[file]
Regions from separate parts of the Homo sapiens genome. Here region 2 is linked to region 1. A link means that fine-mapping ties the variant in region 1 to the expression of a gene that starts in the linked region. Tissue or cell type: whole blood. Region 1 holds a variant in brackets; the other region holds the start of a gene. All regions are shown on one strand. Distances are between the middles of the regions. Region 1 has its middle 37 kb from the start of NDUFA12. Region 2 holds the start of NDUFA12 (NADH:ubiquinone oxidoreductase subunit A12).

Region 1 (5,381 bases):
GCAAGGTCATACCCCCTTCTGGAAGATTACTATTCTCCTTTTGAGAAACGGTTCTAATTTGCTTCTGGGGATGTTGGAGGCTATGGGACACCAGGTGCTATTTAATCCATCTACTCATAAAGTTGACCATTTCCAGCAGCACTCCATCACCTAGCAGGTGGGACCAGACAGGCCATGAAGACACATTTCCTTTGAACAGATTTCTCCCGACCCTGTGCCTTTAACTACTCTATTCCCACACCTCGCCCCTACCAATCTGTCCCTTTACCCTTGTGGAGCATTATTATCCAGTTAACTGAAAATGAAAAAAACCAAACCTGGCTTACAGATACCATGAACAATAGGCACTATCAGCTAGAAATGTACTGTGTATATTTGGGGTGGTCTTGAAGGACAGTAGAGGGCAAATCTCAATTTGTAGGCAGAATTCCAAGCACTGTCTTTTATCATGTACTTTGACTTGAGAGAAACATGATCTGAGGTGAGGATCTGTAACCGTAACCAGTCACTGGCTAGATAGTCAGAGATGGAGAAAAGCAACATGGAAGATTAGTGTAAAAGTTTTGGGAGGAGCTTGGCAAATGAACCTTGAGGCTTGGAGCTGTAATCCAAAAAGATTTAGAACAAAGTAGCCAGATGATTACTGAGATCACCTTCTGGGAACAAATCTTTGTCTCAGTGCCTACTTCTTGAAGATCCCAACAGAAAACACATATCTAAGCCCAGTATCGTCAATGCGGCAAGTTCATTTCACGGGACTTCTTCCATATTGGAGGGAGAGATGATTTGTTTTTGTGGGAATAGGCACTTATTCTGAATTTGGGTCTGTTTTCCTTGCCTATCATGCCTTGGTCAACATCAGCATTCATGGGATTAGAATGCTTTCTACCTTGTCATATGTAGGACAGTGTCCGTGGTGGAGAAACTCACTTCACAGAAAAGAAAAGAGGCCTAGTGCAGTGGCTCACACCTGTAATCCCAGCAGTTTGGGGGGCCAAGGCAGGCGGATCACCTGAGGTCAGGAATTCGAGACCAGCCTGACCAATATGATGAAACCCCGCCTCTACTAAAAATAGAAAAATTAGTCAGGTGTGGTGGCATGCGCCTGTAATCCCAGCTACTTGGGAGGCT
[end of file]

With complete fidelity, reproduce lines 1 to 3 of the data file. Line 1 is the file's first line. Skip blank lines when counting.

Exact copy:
Regions from separate parts of the Homo sapiens genome. Here region 2 is linked to region 1. A link means that fine-mapping ties the variant in region 1 to the expression of a gene that starts in the linked region. Tissue or cell type: whole blood. Region 1 holds a variant in brackets; the other region holds the start of a gene. All regions are shown on one strand. Distances are between the middles of the regions. Region 1 has its middle 37 kb from the start of NDUFA12. Region 2 holds the start of NDUFA12 (NADH:ubiquinone oxidoreductase subunit A12).

Region 1 (5,381 bases):
GCAAGGTCATACCCCCTTCTGGAAGATTACTATTCTCCTTTTGAGAAACGGTTCTAATTTGCTTCTGGGGATGTTGGAGGCTATGGGACACCAGGTGCTATTTAATCCATCTACTCATAAAGTTGACCATTTCCAGCAGCACTCCATCACCTAGCAGGTGGGACCAGACAGGCCATGAAGACACATTTCCTTTGAACAGATTTCTCCCGACCCTGTGCCTTTAACTACTCTATTCCCACACCTCGCCCCTACCAATCTGTCCCTTTACCCTTGTGGAGCATTATTATCCAGTTAACTGAAAATGAAAAAAACCAAACCTGGCTTACAGATACCATGAACAATAGGCACTATCAGCTAGAAATGTACTGTGTATATTTGGGGTGGTCTTGAAGGACAGTAGAGGGCAAATCTCAATTTGTAGGCAGAATTCCAAGCACTGTCTTTTATCATGTACTTTGACTTGAGAGAAACATGATCTGAGGTGAGGATCTGTAACCGTAACCAGTCACTGGCTAGATAGTCAGAGATGGAGAAAAGCAACATGGAAGATTAGTGTAAAAGTTTTGGGAGGAGCTTGGCAAATGAACCTTGAGGCTTGGAGCTGTAATCCAAAAAGATTTAGAACAAAGTAGCCAGATGATTACTGAGATCACCTTCTGGGAACAAATCTTTGTCTCAGTGCCTACTTCTTGAAGATCCCAACAGAAAACACATATCTAAGCCCAGTATCGTCAATGCGGCAAGTTCATTTCACGGGACTTCTTCCATATTGGAGGGAGAGATGATTTGTTTTTGTGGGAATAGGCACTTATTCTGAATTTGGGTCTGTTTTCCTTGCCTATCATGCCTTGGTCAACATCAGCATTCATGGGATTAGAATGCTTTCTACCTTGTCATATGTAGGACAGTGTCCGTGGTGGAGAAACTCACTTCACAGAAAAGAAAAGAGGCCTAGTGCAGTGGCTCACACCTGTAATCCCAGCAGTTTGGGGGGCCAAGGCAGGCGGATCACCTGAGGTCAGGAATTCGAGACCAGCCTGACCAATATGATGAAACCCCGCCTCTACTAAAAATAGAAAAATTAGTCAGGTGTGGTGGCATGCGCCTGTAATCCCAGCTACTTGGGAGGCT